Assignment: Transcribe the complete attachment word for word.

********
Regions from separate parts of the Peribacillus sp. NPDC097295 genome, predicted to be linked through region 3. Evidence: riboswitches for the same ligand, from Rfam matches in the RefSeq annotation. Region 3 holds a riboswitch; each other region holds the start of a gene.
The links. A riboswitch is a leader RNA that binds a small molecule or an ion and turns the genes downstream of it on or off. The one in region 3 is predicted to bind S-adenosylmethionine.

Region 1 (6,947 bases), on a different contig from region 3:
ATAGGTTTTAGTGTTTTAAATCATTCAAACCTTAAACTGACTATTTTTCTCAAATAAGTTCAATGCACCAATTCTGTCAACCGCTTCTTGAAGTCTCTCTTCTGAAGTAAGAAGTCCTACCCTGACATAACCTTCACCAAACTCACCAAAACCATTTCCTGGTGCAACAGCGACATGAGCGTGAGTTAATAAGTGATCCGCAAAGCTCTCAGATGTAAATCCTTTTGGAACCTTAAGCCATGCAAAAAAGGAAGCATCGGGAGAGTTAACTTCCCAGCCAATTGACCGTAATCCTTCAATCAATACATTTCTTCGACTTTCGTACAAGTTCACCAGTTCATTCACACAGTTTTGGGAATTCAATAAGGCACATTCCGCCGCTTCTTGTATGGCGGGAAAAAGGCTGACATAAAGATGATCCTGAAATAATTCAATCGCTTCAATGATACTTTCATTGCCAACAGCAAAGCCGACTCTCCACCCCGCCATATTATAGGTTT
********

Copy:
Regions from separate parts of the Peribacillus sp. NPDC097295 genome, predicted to be linked through region 3. Evidence: riboswitches for the same ligand, from Rfam matches in the RefSeq annotation. Region 3 holds a riboswitch; each other region holds the start of a gene.
The links. A riboswitch is a leader RNA that binds a small molecule or an ion and turns the genes downstream of it on or off. The one in region 3 is predicted to bind S-adenosylmethionine.

Region 1 (6,947 bases), on a different contig from region 3:
ATAGGTTTTAGTGTTTTAAATCATTCAAACCTTAAACTGACTATTTTTCTCAAATAAGTTCAATGCACCAATTCTGTCAACCGCTTCTTGAAGTCTCTCTTCTGAAGTAAGAAGTCCTACCCTGACATAACCTTCACCAAACTCACCAAAACCATTTCCTGGTGCAACAGCGACATGAGCGTGAGTTAATAAGTGATCCGCAAAGCTCTCAGATGTAAATCCTTTTGGAACCTTAAGCCATGCAAAAAAGGAAGCATCGGGAGAGTTAACTTCCCAGCCAATTGACCGTAATCCTTCAATCAATACATTTCTTCGACTTTCGTACAAGTTCACCAGTTCATTCACACAGTTTTGGGAATTCAATAAGGCACATTCCGCCGCTTCTTGTATGGCGGGAAAAAGGCTGACATAAAGATGATCCTGAAATAATTCAATCGCTTCAATGATACTTTCATTGCCAACAGCAAAGCCGACTCTCCACCCCGCCATATTATAGGTTT